Committees in Chapter 11 Cases: To Serve or Not to Serve…

By Christopher A. Ward and Jeremy R. Johnson

"I've searched all the parks in all the cities and found no statues of committees.”
– G.K. Chesterton

In the United States, Chapter 11 cases can move with incredible speed and fundamentally alter or eliminate the rights of unsecured creditors or equity holders. In many cases, the debtors and their lenders are highly incentivized, often by incentives they created to manipulate the process, to implement their proposed plan to the detriment of unsecured creditors or equity holders. The U.S. Bankruptcy Code created committees to serve as representatives for the underrepresented. Although committees rarely receive the glory and may never be commemorated with statues in their honor, they serve a critical role in the bankruptcy process. 

International creditors of debtors may not understand the Chapter 11 process or may not receive notice of committee formation in a timely fashion. This post briefly explains the Chapter 11 process and advantages to participating in committees in bankruptcy cases.

What is Chapter 11? In the U.S., there are several types of insolvency laws (e.g., Chapters 7, 9, 11 or 15, assignments for the benefit of creditors, foreclosure under the Uniform Commercial Code or receivership laws), which address different scenarios. In Chapter 11, the business typically retains control of operations after a bankruptcy filing and uses the Chapter 11 process to restructure its debt or sell substantially all of its assets as a going concern. This process can take anywhere from a few years to 30 days, with the industry strongly trending toward the latter.

What is a committee of unsecured creditors? A few days after a bankruptcy filing, the Office of the United States Trustee (the government watchdog over bankruptcy cases) will attempt to form a committee of unsecured creditors. The committee is responsible for representing all unsecured creditors in the Chapter 11 process. The U.S. Trustee will send letters to the larger creditors asking if they would like to participate on the committee and will attempt to put several different types of creditors on the committee, such as bondholders, labor unions or trade creditors. The U.S. Trustee will, at least initially, use the information provided by the debtor in the initial filings to determine which creditors should be solicited for committee participation. The debtor may inadvertently or intentionally misstate the amount of your claim, which could affect the U.S. Trustee’s ability or willingness to solicit your involvement. The U.S. Trustee may hold an “in-person” formation meeting or may organize the committee using email and conference calls. In the event the formation meeting is live, there are proxies who will stand for creditors who cannot attend in person. After being formed, the committee typically hires legal and/or financial advisors to represent its interests. The professional fees and costs for these advisors are paid by the debtor. Committees typically meet periodically over the course of the case as needed, often weekly during the early stages and monthly thereafter. The vast majority of the communication happens over email and using conference calls for meetings. In the event the debtor is solvent (i.e. if equity is “in the money”), there could be an equity committee of significant non-insider shareholders. There may also be separate creditors’ committees for other constituent groups that are uniquely unrepresented in a typical case (i.e. a committee of students in cases involving educational institutions).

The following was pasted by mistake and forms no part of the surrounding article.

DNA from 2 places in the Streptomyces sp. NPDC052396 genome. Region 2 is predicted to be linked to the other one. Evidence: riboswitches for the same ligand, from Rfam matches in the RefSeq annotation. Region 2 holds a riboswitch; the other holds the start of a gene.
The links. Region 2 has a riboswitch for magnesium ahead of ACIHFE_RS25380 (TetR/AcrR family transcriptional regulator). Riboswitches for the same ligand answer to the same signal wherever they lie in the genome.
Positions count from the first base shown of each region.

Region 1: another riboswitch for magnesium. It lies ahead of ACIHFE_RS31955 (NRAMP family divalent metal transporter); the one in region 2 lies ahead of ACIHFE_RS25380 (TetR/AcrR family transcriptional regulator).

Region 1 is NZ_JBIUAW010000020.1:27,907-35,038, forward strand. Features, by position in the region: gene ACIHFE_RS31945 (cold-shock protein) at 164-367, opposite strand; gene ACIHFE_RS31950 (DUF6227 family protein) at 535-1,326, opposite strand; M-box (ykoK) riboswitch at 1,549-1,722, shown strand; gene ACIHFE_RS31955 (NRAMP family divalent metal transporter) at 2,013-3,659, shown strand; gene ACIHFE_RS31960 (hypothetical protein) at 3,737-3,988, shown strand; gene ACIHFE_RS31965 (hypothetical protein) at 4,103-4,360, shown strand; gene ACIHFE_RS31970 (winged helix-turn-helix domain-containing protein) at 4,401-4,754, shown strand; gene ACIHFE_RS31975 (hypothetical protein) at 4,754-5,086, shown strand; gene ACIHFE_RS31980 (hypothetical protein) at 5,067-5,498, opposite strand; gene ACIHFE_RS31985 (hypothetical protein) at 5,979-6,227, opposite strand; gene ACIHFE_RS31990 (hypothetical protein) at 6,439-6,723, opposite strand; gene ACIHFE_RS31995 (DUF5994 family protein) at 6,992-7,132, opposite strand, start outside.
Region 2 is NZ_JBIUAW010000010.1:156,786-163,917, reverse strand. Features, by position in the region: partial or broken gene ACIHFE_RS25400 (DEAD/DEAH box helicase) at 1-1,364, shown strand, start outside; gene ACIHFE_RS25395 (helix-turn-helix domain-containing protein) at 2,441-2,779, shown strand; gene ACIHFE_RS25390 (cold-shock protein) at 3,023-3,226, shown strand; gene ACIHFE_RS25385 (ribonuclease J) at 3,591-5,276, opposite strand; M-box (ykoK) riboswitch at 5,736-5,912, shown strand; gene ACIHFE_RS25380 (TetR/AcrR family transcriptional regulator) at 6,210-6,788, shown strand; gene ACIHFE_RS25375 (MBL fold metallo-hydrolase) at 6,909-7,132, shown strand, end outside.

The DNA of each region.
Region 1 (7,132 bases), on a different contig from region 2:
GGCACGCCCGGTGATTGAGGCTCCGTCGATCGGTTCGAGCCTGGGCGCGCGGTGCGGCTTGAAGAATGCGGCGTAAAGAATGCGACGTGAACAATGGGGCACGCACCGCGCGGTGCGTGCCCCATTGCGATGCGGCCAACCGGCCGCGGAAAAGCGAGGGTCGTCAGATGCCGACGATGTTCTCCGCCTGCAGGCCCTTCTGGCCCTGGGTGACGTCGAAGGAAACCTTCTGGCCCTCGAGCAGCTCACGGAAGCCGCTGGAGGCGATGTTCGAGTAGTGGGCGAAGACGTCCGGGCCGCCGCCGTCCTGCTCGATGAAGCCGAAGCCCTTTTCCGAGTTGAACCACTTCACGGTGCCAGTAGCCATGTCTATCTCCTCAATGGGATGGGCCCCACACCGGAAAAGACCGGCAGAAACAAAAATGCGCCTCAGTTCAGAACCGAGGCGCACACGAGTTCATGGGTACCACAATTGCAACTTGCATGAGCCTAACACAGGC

Why participate on a committee? Committees are important voices in the reorganization process. There are several reasons to serve on a committee that vary widely based upon the facts and circumstances of a particular bankruptcy matter or field of business, including:

  • Assisting the debtor in obtaining a better sale price, thereby increasing returns to unsecured creditors;
  • Cooperating with the debtor to create a creditor-friendly plan that crams down the secured lenders; 
  • Identifying potential claims against the debtor’s existing or former management, business partners, lenders or other creditors, which could be a source of recovery for unsecured creditors; 
  • Working closely with other industry competitors or partners as part of a collaborative process; 
  • Permitting, subject to appropriate non-disclosure agreements, access to non-public confidential information; and
  • Allowing participation in the bankruptcy process without hiring your own advisors (it should be noted, however, that individual unsecured creditors cannot use the process to advantage themselves to the detriment of other unsecured creditors).

There is very little downside to participating in a committee. As a committee member, you will provide guidance to the committee’s legal and financial advisors based upon their recommendations. If you are a significant creditor to a debtor in Chapter 11, you are likely interested in the outcome. 

It must be emphasized that the entire formation process usually takes place in the first two weeks of a bankruptcy case and will be based on the information provided by the debtor to the U.S. Trustee. The U.S. Trustee will rarely, if ever, add a member to the Committee after it has been formed. 

If a bankruptcy case is filed and you or your company has a substantial claim and you want to be involved, you should proactively reach out to the U.S. Trustee to (a) request information on how to participate in the committee formation process; and (b) advise the U.S. Trustee regarding the actual amount of your claim, even if you did not receive notice of the filing.